Under Virginia's substantive law regarding tort liability, an automobile owner is not vicariously liable for the negligence of another person simply because the negligent party was operating the vehicle with the owner's permission. See Lumbermens Mut. Cas. Co. v. Indemnity Ins. Co., 186 Va. 204, 208, 42 S.E.2d 298, 300 (1947). Instead, an owner of a vehicle is liable for an operator's negligence only in certain circumstances. See, e.g., Hack v. Nester, 241 Va. 499, 503, 404 S.E.2d 42, 43 (1990) (owner is liable if he negligently entrusts his vehicle to another individual); Abernathy v. Romaczyk, 202 Va. 328, 332, 117 S.E.2d 88, 91 (1960) (vicarious liability imposed when master-servant relationship exits if the servant was acting within the scope of employment).

In contrast, the provisions of N.Y. Law § 388(1) make "[e]very owner of a vehicle used or operated in [New York] liable and responsible for death or injuries to person or property resulting from negligence in the use or operation of such vehicle, . . . by any person using or operating the same with the permission, express or implied, of such owner." The statute imposes vicarious liability upon an owner of a vehicle. Nelson v. Garcia, 548 N.Y.S.2d 963, 964 (N.Y.App.Div. 1989); see also ELRAC, Inc. v. Ward, 748 N.E.2d 1, 6 (N.Y. 2001) (N.Y. Law § 388(1) "altered the common-law rule that an owner of a vehicle was liable for injuries caused by its operation only if it was driven personally by the owner or his agent"). The liability imposed under N.Y. Law § 388(1) applies to companies, such as the Owners, who are in the business of leasing rental vehicles. ELRAC, 748 N.E.2d at 6. Furthermore, the provisions of N.Y. Law § 388(4) state "[a]ll bonds executed by or policies of insurance issued to the owner of any vehicle subject to the provisions of this section shall contain a provision for indemnity or security against the liability and responsibility provided in this section."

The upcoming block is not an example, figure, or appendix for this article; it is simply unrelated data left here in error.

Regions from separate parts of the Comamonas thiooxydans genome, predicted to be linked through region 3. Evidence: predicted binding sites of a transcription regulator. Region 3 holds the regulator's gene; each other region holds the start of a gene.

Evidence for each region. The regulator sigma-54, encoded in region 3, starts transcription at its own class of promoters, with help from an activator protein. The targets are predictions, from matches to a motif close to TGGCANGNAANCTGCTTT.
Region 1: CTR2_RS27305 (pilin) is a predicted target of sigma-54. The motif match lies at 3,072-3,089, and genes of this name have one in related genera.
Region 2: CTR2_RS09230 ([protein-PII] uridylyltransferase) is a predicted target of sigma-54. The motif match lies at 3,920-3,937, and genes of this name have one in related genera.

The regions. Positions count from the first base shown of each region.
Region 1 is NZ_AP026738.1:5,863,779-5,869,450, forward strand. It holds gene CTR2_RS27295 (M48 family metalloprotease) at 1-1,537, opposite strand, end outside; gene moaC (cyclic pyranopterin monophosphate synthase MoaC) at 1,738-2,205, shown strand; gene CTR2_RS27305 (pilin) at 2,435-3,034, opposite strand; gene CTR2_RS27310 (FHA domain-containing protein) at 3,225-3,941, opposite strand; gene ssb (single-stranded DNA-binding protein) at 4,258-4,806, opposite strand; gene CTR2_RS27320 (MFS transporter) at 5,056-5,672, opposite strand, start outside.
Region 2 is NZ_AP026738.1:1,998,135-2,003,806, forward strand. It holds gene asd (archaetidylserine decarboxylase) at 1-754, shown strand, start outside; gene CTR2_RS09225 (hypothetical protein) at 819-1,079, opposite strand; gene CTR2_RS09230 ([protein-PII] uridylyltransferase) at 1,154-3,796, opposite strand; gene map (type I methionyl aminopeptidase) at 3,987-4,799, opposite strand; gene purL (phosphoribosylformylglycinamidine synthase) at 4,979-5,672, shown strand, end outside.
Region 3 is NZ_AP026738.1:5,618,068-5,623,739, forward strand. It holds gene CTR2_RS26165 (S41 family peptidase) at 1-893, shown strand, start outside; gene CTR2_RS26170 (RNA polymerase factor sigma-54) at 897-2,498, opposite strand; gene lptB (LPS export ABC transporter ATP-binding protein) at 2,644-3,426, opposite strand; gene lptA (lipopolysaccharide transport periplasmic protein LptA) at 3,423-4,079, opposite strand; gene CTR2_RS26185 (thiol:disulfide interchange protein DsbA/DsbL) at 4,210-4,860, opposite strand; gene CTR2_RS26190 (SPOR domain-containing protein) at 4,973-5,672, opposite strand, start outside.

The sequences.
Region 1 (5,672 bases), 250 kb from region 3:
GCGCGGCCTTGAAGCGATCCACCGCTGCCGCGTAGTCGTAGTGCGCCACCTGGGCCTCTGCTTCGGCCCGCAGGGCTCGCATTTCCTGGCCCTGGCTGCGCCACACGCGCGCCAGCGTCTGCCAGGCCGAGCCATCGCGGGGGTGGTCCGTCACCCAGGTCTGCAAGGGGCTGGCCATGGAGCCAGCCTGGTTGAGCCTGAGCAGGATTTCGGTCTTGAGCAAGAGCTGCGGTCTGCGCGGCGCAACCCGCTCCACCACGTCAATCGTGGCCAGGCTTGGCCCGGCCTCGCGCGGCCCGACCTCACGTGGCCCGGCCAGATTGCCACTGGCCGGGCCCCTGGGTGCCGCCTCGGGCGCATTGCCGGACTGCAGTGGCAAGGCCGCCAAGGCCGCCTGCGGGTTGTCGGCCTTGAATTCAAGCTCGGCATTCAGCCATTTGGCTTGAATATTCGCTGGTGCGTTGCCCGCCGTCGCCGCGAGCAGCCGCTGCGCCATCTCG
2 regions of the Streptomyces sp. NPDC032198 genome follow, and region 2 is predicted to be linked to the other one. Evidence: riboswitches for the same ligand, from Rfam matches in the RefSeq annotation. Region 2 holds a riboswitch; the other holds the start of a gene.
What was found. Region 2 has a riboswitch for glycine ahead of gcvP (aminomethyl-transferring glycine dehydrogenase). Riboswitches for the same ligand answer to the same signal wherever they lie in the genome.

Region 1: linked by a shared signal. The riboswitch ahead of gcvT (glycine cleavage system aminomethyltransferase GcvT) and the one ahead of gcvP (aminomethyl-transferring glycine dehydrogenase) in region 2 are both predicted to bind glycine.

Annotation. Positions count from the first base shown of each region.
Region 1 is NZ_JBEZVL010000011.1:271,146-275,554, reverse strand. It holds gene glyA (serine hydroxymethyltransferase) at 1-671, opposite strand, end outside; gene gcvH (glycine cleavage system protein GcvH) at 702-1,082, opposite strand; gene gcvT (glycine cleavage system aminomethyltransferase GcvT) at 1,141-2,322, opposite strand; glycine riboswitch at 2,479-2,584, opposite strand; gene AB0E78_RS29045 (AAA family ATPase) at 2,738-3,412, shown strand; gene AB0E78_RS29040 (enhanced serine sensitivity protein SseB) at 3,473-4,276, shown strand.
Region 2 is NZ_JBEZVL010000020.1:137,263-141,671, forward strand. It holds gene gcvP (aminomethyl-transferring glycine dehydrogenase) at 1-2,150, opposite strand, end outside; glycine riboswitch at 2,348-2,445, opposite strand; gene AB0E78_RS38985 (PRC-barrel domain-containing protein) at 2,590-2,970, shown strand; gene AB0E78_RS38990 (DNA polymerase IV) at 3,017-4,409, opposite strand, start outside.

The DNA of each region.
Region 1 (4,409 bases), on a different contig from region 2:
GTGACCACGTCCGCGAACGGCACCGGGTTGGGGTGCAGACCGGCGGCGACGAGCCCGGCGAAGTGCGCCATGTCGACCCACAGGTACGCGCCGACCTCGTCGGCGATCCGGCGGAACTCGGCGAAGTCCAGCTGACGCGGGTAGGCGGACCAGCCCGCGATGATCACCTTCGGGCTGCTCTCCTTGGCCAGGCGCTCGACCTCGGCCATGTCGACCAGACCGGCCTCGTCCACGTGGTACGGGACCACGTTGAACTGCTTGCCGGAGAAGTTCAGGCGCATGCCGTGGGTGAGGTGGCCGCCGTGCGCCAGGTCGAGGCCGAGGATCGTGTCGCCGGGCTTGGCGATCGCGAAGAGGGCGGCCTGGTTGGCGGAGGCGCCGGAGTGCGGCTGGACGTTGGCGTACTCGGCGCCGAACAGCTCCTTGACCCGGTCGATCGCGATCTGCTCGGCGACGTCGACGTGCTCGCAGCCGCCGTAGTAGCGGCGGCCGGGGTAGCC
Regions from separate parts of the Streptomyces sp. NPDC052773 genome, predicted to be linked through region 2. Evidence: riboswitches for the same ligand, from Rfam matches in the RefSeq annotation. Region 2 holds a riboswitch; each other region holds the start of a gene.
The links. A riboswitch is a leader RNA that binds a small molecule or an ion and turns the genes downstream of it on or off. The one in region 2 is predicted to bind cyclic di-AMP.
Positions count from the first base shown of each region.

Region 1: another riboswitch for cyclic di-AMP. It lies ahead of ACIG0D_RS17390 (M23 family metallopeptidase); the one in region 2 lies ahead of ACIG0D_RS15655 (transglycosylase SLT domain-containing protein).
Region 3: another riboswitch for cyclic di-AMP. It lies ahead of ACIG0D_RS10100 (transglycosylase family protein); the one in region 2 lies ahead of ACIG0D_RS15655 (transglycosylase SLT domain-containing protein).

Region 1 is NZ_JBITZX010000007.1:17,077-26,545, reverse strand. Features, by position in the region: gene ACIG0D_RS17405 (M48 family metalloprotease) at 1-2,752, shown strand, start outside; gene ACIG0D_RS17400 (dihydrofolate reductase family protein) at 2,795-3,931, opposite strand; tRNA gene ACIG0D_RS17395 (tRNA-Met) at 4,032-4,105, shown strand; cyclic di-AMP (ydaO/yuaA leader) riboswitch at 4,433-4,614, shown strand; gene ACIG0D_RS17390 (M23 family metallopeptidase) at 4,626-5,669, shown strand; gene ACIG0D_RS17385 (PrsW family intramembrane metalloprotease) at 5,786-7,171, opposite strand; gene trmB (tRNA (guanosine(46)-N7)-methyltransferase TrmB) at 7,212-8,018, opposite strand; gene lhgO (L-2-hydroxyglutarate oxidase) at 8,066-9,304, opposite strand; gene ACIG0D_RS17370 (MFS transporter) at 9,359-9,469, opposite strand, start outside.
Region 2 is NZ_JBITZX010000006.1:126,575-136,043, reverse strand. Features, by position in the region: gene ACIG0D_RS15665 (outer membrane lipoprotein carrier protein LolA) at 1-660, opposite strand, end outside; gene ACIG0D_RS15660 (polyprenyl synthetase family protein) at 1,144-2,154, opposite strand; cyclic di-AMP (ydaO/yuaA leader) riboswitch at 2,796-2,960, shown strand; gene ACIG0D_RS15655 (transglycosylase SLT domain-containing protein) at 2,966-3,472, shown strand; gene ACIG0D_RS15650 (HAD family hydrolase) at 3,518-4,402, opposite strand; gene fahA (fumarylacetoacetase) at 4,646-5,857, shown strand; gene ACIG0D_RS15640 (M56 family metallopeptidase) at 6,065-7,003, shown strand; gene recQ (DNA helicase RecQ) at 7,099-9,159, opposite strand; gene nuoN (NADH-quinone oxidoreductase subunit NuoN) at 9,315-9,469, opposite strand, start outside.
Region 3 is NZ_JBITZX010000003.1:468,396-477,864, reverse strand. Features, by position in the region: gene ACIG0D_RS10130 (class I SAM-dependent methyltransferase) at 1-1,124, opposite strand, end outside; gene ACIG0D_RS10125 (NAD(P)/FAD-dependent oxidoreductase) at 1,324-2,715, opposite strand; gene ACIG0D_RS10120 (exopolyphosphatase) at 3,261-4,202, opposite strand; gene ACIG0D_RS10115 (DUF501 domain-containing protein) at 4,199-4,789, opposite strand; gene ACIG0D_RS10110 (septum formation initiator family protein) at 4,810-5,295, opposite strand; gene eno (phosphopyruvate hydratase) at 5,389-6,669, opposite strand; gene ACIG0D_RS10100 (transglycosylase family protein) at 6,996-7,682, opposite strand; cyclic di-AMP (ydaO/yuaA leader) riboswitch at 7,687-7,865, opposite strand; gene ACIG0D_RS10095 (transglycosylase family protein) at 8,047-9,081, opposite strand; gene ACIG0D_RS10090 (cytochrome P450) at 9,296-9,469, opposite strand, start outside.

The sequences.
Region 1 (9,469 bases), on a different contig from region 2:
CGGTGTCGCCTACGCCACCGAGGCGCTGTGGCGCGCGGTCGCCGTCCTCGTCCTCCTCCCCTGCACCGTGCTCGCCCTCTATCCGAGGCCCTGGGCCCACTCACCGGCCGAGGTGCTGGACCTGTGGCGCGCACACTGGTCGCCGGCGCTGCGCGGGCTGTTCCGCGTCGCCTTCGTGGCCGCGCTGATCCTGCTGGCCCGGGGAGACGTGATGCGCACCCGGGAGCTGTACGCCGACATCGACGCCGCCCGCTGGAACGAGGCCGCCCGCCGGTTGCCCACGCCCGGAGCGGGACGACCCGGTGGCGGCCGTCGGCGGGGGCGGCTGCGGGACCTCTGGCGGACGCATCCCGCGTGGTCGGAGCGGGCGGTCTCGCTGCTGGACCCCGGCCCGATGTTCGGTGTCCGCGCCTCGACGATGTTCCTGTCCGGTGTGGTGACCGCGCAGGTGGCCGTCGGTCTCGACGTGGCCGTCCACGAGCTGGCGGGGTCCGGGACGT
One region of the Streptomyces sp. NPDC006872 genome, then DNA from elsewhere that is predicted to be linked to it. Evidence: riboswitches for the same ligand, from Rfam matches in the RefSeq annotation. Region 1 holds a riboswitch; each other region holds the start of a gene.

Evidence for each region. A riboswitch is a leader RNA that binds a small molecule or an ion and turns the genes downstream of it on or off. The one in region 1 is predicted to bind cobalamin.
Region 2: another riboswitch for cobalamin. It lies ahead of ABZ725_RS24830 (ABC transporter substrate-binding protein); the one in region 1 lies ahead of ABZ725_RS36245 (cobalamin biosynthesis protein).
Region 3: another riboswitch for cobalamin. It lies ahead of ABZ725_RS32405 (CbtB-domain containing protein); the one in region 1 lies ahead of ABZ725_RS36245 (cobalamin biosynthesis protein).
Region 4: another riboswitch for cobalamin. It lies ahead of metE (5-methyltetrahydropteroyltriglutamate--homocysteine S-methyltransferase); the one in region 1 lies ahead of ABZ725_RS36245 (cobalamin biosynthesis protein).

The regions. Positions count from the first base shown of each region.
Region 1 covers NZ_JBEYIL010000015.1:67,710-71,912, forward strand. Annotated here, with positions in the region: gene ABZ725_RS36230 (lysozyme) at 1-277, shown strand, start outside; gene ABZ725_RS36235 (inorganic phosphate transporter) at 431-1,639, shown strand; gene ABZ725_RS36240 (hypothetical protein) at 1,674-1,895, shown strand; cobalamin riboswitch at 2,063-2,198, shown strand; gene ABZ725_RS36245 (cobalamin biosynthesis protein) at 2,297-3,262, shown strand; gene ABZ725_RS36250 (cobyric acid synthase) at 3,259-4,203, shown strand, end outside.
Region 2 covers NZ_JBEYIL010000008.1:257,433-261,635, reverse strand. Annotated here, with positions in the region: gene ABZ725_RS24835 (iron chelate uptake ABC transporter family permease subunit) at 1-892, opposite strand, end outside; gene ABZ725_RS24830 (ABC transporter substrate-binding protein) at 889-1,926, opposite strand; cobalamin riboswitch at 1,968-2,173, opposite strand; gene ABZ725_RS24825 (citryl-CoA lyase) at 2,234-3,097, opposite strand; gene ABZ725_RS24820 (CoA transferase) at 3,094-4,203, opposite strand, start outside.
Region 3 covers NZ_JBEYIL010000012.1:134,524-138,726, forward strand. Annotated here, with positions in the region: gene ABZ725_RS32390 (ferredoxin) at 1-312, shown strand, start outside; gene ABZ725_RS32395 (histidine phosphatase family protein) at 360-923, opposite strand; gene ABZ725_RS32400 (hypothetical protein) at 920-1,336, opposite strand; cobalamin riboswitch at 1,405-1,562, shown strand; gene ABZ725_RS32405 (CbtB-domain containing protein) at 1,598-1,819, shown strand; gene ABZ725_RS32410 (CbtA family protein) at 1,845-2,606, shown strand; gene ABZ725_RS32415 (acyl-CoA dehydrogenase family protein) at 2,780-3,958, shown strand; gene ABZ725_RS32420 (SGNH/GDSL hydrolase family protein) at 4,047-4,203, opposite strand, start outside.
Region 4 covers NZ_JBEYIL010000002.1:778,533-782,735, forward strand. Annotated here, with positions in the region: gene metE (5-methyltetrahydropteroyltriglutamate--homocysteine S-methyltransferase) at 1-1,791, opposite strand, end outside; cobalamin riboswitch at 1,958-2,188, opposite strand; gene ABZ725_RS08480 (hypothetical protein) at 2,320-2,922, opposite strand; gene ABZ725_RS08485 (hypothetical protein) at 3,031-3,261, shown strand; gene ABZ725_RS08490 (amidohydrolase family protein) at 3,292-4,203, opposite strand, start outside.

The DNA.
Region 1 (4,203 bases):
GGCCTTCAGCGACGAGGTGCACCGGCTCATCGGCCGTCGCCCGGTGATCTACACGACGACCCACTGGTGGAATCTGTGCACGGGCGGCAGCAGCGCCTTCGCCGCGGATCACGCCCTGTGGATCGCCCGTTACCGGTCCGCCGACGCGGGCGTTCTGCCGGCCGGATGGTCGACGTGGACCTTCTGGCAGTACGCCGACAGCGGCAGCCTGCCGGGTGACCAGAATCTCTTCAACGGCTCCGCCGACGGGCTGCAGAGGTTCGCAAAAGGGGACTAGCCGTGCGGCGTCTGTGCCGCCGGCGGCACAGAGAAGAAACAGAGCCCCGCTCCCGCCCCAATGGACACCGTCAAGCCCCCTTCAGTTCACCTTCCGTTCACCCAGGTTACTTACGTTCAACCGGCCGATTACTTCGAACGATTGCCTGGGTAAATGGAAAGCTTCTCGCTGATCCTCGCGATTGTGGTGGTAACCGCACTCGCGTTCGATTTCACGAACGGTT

The Drehers argue that N.Y. Law § 388 is an extra-territorial financial responsibility statute akin to Virginia's uninsured motorist statute. See Code § 38.2-2206. Thus, they assert that the liability imposed upon vehicle owners by virtue of N.Y. Law § 388(1), and the requirement in subsection 4 that policies of insurance provide coverage against the liability created in the statute, follow a vehicle wherever it goes. Relying on this Court's decision in Buchanan, the Drehers also assert that New York's imposition of liability upon owners of vehicles is a contractual provision imposed by statute like the physical contact requirement at issue in Buchanan, and that the New York statute creates a substantive right of action. Therefore, according to the Drehers, the circuit court erred by failing to apply the substantive law of New York.

While the Drehers point to other courts that have applied N.Y. Law § 388(1), those courts did so under choice of law doctrines different than Virginia's. See, e.g., Garcia v. Plaza Oldsmobile Ltd., 421 F.3d 216, 221 (3d Cir. 2005) (under Pennsylvania's governmental interest test, New York was the interested jurisdiction and therefore the Pennsylvania court would apply N.Y. Law § 388); McKinney v. S S Trucking, Inc., 885 F.Supp. 105, 109 (D.N.J. 1995) (New Jersey follows the governmental interest test, and under that test, New York's contacts were greater and more significant, so N.Y. Law § 388 could be applied).